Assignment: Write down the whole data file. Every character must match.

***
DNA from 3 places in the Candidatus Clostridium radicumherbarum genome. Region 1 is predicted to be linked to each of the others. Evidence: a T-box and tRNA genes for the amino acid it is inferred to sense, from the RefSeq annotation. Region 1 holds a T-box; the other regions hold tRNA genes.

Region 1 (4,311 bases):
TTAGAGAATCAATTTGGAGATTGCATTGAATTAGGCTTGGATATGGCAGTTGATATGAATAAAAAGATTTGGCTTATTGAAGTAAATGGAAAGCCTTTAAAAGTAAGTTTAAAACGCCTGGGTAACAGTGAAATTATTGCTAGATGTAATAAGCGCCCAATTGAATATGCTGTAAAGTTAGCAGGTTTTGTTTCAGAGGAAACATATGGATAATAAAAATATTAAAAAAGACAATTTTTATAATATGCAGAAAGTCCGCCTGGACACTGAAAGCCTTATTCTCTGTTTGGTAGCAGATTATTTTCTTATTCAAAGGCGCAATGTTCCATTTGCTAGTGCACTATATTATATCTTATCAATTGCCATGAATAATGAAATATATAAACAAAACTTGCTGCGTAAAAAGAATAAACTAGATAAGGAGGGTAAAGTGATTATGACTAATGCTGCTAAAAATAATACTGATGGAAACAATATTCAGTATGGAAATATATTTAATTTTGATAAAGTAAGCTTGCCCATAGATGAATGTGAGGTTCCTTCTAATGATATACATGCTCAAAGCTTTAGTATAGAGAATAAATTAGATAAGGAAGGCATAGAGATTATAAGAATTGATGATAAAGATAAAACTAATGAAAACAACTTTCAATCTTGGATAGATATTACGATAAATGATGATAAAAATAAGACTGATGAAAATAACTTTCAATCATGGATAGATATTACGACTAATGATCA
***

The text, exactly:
DNA from 3 places in the Candidatus Clostridium radicumherbarum genome. Region 1 is predicted to be linked to each of the others. Evidence: a T-box and tRNA genes for the amino acid it is inferred to sense, from the RefSeq annotation. Region 1 holds a T-box; the other regions hold tRNA genes.

Region 1 (4,311 bases):
TTAGAGAATCAATTTGGAGATTGCATTGAATTAGGCTTGGATATGGCAGTTGATATGAATAAAAAGATTTGGCTTATTGAAGTAAATGGAAAGCCTTTAAAAGTAAGTTTAAAACGCCTGGGTAACAGTGAAATTATTGCTAGATGTAATAAGCGCCCAATTGAATATGCTGTAAAGTTAGCAGGTTTTGTTTCAGAGGAAACATATGGATAATAAAAATATTAAAAAAGACAATTTTTATAATATGCAGAAAGTCCGCCTGGACACTGAAAGCCTTATTCTCTGTTTGGTAGCAGATTATTTTCTTATTCAAAGGCGCAATGTTCCATTTGCTAGTGCACTATATTATATCTTATCAATTGCCATGAATAATGAAATATATAAACAAAACTTGCTGCGTAAAAAGAATAAACTAGATAAGGAGGGTAAAGTGATTATGACTAATGCTGCTAAAAATAATACTGATGGAAACAATATTCAGTATGGAAATATATTTAATTTTGATAAAGTAAGCTTGCCCATAGATGAATGTGAGGTTCCTTCTAATGATATACATGCTCAAAGCTTTAGTATAGAGAATAAATTAGATAAGGAAGGCATAGAGATTATAAGAATTGATGATAAAGATAAAACTAATGAAAACAACTTTCAATCTTGGATAGATATTACGATAAATGATGATAAAAATAAGACTGATGAAAATAACTTTCAATCATGGATAGATATTACGACTAATGATCA